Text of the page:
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Big Brass Beat In New Orleans
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La Belle Cuisine


New Orleans JazzFest Food!
April  2002

Yes, it is that time of year again: JazzFest time! The time when all heaven
breaks loose in the Crescent City. Ohmigod!

Those of you who have been visiting us for quite some time now, or who are otherwise familiar with the LBC archives (and we thank you!), know full well
that this is not our first mention of what you can gorge on while soaking up the
vibes of the best music in the Universe. Still, we feel each year's JazzFest
deserves its own recognition and a word or two. And, of course, recipes...

So. We shall begin with one of the most famous (and one of the most sought-
after) JazzFest foods of all: Natchitoches Meat Pies. Unique in all the world...


Natchitoches-Style Spicy Meat Pies
Tom Fitzmorris

3 Tbs. vegetable oil
2 Tbs. flour
1 large onion, chopped
1/2 green bell pepper, chopped
1 lb. ground pork (lean)
1 lb. ground round
1 Tbs. salt-free Creole seasoning
(best: Bayou Bang)
1/2 tsp. salt
1/8 tsp. cayenne pepper
2 ribs celery, chopped
12 sprigs parsley, leaves only, chopped
1 clove garlic, chopped
1 tsp. Worcestershire sauce

4 cups self-rising flour
1/2 tsp. salt
2 Tbs. Crisco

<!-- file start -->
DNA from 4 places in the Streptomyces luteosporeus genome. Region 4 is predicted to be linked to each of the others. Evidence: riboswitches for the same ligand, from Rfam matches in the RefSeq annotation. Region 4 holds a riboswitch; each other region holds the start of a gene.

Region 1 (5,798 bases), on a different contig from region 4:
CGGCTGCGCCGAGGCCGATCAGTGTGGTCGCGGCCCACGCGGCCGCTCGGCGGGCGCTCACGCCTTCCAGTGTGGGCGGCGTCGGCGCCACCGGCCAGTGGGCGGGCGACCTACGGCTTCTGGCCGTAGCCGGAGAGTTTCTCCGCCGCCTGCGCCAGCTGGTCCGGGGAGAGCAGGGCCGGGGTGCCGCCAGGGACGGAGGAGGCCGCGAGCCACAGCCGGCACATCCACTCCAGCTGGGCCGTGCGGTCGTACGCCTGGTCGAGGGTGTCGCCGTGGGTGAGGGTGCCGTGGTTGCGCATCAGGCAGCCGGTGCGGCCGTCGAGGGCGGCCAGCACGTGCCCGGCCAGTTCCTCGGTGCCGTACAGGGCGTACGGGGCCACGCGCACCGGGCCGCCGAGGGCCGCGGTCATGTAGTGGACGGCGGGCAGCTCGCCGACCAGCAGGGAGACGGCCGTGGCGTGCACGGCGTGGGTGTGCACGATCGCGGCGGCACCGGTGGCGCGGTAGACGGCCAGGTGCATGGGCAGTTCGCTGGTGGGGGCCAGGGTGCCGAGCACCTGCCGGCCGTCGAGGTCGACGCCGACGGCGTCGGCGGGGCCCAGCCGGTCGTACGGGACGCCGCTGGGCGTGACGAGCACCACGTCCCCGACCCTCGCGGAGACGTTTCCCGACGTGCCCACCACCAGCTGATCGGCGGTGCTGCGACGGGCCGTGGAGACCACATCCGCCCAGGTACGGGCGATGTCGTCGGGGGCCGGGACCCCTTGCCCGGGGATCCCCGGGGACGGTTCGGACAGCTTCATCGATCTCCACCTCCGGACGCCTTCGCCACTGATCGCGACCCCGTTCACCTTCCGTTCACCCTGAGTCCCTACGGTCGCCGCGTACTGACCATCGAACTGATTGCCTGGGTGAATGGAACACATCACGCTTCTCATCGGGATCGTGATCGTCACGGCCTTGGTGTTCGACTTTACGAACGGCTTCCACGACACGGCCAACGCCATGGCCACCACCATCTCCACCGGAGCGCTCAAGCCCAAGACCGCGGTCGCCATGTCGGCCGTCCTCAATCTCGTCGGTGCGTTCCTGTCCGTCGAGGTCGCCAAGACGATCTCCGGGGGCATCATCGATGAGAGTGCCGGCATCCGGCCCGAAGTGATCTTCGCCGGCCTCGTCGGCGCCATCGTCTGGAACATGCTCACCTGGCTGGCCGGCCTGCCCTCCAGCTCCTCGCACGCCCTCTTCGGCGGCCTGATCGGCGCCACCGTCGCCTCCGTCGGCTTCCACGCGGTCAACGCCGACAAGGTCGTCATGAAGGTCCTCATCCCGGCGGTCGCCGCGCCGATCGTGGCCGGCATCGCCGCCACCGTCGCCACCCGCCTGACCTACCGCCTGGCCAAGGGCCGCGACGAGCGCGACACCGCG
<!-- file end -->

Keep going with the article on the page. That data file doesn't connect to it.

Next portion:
2 egg yolks
1 1/2 cups milk

2 quarts vegetable oil

1. Heat the oil and the flour together in a heavy, large skillet. Cook over medium heat, stirring constantly, to make a medium-brown roux. Add
the onions when the color is right, and sauté the onions until they begin
to brown slightly. Add the bell peppers. Cook for another minute.
2. Add the pork, beef, Creole seasoning, cayenne and salt. Sauté, breaking
it up as you go, until well browned. Pour off any excess fat that may
have been rendered.
3. Lower the heat and add the celery, garlic, parsley, and Worcestershire. Continue to cook for another eight to ten minutes or so, stirring now
and then to keep anything from forming clumps.
4. Remove the meat mixture to a big metal pan to cool for a few minutes. Then cover and refrigerate. The pies will be best if the meat can be
chilled for several hours or overnight.
5. Crust: In a bowl, blend the salt into the flour, then cut in the Crisco and blend with a whisk till it disappears and makes the flour slightly crumbly.
6. Blend the egg yolks into the milk, and add the milk to the flour. Stir with
a kitchen fork till mixed in, then with a rubber spatula to eliminate most
of the dry flour. (Add a little more milk only if absolutely necessary.)
Stir as little as possible.
7. Dump the dough onto a clean work surface and roll out about 1/4 inch thick. Fold the dough into thirds, to make three layers. Roll out again,
this time to the thickness of two stacked quarters. (This will make it
pretty wide; you might want to cut it in half.) Cut out circles about six
inches in diameter. Handling as little as possible, roll out the leftover
dough to cut another batch of circles. Put the dough circles into the
refrigerator, covered with plastic wrap, while you make the filling.
8. When ready to serve, spoon a generous tablespoon or so of the meat mixture onto one half of a dough circle. Moisten the edge of the circle